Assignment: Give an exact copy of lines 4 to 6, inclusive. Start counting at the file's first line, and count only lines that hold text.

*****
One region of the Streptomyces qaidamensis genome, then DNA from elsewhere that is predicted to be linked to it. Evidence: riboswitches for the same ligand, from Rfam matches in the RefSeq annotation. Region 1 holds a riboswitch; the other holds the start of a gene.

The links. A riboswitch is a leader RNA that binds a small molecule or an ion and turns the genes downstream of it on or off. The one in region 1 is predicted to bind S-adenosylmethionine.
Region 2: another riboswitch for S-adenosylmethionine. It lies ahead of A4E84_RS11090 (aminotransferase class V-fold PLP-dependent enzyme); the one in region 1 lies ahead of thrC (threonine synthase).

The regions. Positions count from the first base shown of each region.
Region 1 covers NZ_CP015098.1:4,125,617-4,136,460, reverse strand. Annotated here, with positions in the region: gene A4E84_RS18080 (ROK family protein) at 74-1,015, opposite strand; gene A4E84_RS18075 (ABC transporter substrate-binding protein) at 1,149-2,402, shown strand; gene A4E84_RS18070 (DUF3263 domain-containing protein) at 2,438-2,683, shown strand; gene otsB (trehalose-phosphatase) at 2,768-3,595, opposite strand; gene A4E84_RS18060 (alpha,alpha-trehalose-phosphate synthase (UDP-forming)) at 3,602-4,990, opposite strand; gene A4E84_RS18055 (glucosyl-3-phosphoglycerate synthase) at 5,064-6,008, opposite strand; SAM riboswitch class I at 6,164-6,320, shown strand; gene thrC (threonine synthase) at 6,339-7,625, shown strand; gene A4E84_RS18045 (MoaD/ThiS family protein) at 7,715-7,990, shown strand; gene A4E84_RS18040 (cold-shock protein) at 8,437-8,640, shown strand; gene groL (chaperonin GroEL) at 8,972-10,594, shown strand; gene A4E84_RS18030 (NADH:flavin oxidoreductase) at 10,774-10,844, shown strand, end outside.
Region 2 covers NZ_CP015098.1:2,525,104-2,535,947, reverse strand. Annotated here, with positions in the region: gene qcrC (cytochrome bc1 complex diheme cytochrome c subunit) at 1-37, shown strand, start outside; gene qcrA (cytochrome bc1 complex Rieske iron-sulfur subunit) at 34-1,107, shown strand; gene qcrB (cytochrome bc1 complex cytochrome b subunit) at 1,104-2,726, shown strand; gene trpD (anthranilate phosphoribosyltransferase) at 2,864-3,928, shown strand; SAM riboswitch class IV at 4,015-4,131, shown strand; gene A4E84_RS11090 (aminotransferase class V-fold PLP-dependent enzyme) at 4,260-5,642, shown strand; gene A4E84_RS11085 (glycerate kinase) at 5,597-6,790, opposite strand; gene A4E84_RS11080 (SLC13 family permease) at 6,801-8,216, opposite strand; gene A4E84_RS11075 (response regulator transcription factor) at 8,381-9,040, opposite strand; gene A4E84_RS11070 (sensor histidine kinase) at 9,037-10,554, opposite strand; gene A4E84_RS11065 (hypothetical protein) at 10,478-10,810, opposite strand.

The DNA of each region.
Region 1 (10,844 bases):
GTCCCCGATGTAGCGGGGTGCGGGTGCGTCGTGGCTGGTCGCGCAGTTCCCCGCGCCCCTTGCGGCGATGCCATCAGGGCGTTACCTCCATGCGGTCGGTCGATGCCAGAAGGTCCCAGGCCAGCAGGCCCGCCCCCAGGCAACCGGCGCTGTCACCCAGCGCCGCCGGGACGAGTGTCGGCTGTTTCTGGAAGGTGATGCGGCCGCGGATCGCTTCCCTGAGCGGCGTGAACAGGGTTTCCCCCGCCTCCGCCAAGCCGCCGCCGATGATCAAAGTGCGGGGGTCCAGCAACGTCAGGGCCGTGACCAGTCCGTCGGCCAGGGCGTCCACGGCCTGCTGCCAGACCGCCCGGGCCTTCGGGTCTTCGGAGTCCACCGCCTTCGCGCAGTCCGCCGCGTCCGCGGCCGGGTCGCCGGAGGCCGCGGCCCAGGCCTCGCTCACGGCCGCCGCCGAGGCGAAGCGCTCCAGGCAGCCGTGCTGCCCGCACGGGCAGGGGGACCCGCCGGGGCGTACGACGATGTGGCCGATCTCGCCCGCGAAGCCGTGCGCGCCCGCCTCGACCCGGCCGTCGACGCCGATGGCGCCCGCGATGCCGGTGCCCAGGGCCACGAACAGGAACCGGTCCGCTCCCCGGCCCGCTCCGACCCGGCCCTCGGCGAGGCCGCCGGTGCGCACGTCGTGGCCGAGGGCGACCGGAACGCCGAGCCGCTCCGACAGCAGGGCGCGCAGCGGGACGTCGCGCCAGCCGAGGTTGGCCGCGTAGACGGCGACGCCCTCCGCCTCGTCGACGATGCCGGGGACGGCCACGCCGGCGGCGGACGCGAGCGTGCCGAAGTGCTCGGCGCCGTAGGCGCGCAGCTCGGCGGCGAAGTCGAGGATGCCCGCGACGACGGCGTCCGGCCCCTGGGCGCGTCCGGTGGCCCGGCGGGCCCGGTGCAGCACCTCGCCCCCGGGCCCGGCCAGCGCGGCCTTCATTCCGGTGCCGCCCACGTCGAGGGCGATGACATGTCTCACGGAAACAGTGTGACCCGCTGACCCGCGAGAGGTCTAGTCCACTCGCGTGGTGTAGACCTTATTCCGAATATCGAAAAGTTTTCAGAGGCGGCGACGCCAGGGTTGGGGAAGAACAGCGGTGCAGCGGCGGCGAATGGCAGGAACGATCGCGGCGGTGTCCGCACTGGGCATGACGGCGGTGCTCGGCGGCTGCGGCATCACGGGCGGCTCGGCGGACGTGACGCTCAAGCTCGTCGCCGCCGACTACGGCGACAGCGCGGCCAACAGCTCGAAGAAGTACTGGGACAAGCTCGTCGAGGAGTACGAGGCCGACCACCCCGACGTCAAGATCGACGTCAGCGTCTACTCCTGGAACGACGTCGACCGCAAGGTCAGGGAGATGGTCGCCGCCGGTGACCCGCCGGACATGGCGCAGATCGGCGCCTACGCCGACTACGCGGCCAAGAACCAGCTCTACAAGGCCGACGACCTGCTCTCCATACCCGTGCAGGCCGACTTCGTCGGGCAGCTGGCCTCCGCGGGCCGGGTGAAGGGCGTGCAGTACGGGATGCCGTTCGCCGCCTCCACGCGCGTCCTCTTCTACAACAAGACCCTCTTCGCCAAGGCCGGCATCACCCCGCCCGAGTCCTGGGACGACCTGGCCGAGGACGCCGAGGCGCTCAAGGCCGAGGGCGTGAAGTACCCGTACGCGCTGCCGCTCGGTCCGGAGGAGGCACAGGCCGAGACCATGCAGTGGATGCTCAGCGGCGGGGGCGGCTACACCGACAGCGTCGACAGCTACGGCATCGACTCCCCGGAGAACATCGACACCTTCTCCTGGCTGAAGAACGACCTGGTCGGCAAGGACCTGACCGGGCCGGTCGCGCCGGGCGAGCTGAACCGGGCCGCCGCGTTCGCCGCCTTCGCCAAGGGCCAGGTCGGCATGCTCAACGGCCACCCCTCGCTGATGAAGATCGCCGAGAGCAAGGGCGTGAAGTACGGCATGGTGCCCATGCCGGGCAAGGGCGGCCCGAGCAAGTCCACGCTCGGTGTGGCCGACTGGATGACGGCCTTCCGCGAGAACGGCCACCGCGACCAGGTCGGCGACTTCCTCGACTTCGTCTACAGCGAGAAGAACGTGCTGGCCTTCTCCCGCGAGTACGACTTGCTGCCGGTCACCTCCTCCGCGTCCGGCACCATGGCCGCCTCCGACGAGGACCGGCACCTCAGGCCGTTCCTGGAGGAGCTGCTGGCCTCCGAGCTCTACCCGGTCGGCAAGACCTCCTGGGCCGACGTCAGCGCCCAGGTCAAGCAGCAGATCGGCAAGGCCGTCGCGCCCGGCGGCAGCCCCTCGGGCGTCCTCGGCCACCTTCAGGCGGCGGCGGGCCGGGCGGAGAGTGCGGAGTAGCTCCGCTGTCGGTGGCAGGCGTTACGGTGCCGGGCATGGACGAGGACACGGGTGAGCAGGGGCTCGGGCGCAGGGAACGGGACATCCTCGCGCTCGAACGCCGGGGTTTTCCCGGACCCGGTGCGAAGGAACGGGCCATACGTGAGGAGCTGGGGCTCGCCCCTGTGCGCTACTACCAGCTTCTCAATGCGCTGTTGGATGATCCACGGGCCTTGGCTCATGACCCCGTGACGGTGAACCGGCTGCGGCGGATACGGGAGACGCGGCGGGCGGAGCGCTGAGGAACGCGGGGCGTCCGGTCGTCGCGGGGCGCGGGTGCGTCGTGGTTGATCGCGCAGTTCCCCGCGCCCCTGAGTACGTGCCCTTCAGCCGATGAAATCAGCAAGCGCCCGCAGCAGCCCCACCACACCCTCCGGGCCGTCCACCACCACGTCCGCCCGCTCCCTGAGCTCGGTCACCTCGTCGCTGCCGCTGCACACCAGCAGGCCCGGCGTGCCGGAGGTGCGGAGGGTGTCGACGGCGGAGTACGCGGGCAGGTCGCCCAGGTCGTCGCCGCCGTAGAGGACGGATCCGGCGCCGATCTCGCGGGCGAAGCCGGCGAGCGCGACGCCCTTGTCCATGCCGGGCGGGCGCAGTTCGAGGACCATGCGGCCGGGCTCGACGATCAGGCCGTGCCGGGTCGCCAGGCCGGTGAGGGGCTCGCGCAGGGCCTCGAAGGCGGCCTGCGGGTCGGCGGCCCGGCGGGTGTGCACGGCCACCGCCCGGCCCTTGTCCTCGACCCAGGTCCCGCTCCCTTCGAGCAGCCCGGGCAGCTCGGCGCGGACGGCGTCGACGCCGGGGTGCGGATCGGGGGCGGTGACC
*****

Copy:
The regions. Positions count from the first base shown of each region.
Region 1 covers NZ_CP015098.1:4,125,617-4,136,460, reverse strand. Annotated here, with positions in the region: gene A4E84_RS18080 (ROK family protein) at 74-1,015, opposite strand; gene A4E84_RS18075 (ABC transporter substrate-binding protein) at 1,149-2,402, shown strand; gene A4E84_RS18070 (DUF3263 domain-containing protein) at 2,438-2,683, shown strand; gene otsB (trehalose-phosphatase) at 2,768-3,595, opposite strand; gene A4E84_RS18060 (alpha,alpha-trehalose-phosphate synthase (UDP-forming)) at 3,602-4,990, opposite strand; gene A4E84_RS18055 (glucosyl-3-phosphoglycerate synthase) at 5,064-6,008, opposite strand; SAM riboswitch class I at 6,164-6,320, shown strand; gene thrC (threonine synthase) at 6,339-7,625, shown strand; gene A4E84_RS18045 (MoaD/ThiS family protein) at 7,715-7,990, shown strand; gene A4E84_RS18040 (cold-shock protein) at 8,437-8,640, shown strand; gene groL (chaperonin GroEL) at 8,972-10,594, shown strand; gene A4E84_RS18030 (NADH:flavin oxidoreductase) at 10,774-10,844, shown strand, end outside.
Region 2 covers NZ_CP015098.1:2,525,104-2,535,947, reverse strand. Annotated here, with positions in the region: gene qcrC (cytochrome bc1 complex diheme cytochrome c subunit) at 1-37, shown strand, start outside; gene qcrA (cytochrome bc1 complex Rieske iron-sulfur subunit) at 34-1,107, shown strand; gene qcrB (cytochrome bc1 complex cytochrome b subunit) at 1,104-2,726, shown strand; gene trpD (anthranilate phosphoribosyltransferase) at 2,864-3,928, shown strand; SAM riboswitch class IV at 4,015-4,131, shown strand; gene A4E84_RS11090 (aminotransferase class V-fold PLP-dependent enzyme) at 4,260-5,642, shown strand; gene A4E84_RS11085 (glycerate kinase) at 5,597-6,790, opposite strand; gene A4E84_RS11080 (SLC13 family permease) at 6,801-8,216, opposite strand; gene A4E84_RS11075 (response regulator transcription factor) at 8,381-9,040, opposite strand; gene A4E84_RS11070 (sensor histidine kinase) at 9,037-10,554, opposite strand; gene A4E84_RS11065 (hypothetical protein) at 10,478-10,810, opposite strand.